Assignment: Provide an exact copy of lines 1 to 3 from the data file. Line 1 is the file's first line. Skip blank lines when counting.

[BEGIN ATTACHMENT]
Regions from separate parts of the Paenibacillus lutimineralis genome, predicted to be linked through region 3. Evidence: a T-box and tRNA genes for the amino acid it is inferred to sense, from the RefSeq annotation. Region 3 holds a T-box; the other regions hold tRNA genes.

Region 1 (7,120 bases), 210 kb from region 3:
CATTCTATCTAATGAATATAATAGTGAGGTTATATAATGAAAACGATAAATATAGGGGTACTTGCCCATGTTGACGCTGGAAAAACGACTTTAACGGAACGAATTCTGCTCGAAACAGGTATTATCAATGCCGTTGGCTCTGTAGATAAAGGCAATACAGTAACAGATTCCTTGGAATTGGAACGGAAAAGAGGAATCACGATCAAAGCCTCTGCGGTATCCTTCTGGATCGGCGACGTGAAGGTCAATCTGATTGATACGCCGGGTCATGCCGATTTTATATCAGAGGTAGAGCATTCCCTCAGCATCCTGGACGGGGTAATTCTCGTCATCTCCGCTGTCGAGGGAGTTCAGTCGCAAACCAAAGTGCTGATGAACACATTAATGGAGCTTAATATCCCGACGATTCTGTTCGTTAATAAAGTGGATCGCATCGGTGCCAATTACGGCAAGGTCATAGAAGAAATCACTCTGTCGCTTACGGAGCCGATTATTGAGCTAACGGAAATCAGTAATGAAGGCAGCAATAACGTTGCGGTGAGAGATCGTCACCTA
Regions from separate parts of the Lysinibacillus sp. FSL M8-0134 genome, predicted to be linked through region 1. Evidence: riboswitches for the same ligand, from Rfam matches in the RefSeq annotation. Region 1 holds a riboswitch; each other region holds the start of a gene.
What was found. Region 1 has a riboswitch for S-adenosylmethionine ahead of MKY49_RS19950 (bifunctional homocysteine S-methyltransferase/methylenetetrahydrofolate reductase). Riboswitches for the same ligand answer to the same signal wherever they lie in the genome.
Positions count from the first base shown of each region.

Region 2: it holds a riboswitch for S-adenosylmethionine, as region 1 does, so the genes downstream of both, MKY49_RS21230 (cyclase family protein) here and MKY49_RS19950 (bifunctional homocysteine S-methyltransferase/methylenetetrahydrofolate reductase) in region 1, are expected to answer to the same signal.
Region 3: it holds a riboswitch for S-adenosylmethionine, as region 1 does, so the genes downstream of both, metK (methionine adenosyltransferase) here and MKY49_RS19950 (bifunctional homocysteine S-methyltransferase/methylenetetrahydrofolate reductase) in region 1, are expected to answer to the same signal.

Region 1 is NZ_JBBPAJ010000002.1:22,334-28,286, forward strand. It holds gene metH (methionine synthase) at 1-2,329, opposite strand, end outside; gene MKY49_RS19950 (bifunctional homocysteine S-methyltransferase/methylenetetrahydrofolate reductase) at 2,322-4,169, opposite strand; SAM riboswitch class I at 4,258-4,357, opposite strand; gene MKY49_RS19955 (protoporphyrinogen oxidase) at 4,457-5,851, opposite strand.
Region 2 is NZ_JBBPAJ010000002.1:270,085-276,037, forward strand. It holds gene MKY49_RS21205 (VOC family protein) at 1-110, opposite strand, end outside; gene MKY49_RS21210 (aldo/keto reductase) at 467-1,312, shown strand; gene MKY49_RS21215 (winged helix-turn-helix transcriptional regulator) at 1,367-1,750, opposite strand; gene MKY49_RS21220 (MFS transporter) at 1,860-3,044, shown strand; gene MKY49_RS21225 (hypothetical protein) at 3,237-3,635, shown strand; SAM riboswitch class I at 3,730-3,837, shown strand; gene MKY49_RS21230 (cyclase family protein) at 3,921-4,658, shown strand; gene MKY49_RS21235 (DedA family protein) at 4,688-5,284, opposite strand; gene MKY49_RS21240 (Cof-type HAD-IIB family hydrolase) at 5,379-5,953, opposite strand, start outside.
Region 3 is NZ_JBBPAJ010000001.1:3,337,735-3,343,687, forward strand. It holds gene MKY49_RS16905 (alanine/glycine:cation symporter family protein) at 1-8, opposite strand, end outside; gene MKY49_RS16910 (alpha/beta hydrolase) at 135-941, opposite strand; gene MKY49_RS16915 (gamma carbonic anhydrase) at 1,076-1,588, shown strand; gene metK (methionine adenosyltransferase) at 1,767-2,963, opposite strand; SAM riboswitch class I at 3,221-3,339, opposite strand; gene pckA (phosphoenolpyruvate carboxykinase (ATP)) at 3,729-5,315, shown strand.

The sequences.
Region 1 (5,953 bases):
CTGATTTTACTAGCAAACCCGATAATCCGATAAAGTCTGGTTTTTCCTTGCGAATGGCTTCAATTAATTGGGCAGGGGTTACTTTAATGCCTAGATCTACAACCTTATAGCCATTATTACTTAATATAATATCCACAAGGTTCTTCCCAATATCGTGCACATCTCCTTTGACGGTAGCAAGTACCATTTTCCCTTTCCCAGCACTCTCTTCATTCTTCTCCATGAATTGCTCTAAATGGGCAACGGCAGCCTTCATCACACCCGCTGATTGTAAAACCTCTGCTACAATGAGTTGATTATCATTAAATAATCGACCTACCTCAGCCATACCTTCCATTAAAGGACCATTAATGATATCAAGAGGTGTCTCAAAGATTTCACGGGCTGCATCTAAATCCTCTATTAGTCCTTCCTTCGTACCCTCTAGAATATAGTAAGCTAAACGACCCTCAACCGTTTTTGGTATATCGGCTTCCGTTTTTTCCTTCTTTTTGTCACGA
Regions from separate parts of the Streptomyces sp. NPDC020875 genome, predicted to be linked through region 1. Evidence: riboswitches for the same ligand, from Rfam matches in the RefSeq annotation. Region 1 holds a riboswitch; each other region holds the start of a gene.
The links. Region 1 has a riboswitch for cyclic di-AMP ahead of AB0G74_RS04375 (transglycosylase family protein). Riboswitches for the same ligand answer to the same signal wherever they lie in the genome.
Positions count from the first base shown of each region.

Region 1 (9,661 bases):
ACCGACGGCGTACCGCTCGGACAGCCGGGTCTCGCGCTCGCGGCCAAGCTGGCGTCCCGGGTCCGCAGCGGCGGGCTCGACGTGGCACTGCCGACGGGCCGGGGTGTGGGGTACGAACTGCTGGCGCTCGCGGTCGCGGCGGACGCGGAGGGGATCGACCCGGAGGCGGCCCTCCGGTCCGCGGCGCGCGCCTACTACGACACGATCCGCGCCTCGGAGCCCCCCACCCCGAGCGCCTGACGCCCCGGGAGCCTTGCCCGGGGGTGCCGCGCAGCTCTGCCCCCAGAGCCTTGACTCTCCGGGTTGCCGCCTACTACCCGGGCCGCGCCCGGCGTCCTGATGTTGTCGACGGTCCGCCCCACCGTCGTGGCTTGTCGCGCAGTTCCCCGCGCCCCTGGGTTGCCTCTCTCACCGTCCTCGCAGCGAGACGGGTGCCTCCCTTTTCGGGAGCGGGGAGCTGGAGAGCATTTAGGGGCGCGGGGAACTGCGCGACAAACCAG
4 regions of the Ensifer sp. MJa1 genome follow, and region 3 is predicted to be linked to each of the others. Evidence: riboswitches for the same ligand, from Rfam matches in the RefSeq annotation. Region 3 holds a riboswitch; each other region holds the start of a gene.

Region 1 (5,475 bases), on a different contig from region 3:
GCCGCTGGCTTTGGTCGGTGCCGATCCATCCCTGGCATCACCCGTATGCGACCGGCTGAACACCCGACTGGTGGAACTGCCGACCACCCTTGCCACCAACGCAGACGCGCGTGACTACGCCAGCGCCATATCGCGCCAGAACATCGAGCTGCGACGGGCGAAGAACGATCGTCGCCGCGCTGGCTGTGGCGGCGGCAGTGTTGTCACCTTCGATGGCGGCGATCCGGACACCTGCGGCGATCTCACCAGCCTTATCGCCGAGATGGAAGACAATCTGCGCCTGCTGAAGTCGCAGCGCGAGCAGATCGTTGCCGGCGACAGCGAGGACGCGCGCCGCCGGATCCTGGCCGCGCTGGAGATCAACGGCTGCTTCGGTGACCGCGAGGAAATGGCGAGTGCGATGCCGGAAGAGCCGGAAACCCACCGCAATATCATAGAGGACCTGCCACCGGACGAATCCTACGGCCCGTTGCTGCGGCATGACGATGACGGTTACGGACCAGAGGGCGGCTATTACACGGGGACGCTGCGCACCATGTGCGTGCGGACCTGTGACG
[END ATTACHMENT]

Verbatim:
Regions from separate parts of the Paenibacillus lutimineralis genome, predicted to be linked through region 3. Evidence: a T-box and tRNA genes for the amino acid it is inferred to sense, from the RefSeq annotation. Region 3 holds a T-box; the other regions hold tRNA genes.

Region 1 (7,120 bases), 210 kb from region 3:
CATTCTATCTAATGAATATAATAGTGAGGTTATATAATGAAAACGATAAATATAGGGGTACTTGCCCATGTTGACGCTGGAAAAACGACTTTAACGGAACGAATTCTGCTCGAAACAGGTATTATCAATGCCGTTGGCTCTGTAGATAAAGGCAATACAGTAACAGATTCCTTGGAATTGGAACGGAAAAGAGGAATCACGATCAAAGCCTCTGCGGTATCCTTCTGGATCGGCGACGTGAAGGTCAATCTGATTGATACGCCGGGTCATGCCGATTTTATATCAGAGGTAGAGCATTCCCTCAGCATCCTGGACGGGGTAATTCTCGTCATCTCCGCTGTCGAGGGAGTTCAGTCGCAAACCAAAGTGCTGATGAACACATTAATGGAGCTTAATATCCCGACGATTCTGTTCGTTAATAAAGTGGATCGCATCGGTGCCAATTACGGCAAGGTCATAGAAGAAATCACTCTGTCGCTTACGGAGCCGATTATTGAGCTAACGGAAATCAGTAATGAAGGCAGCAATAACGTTGCGGTGAGAGATCGTCACCTA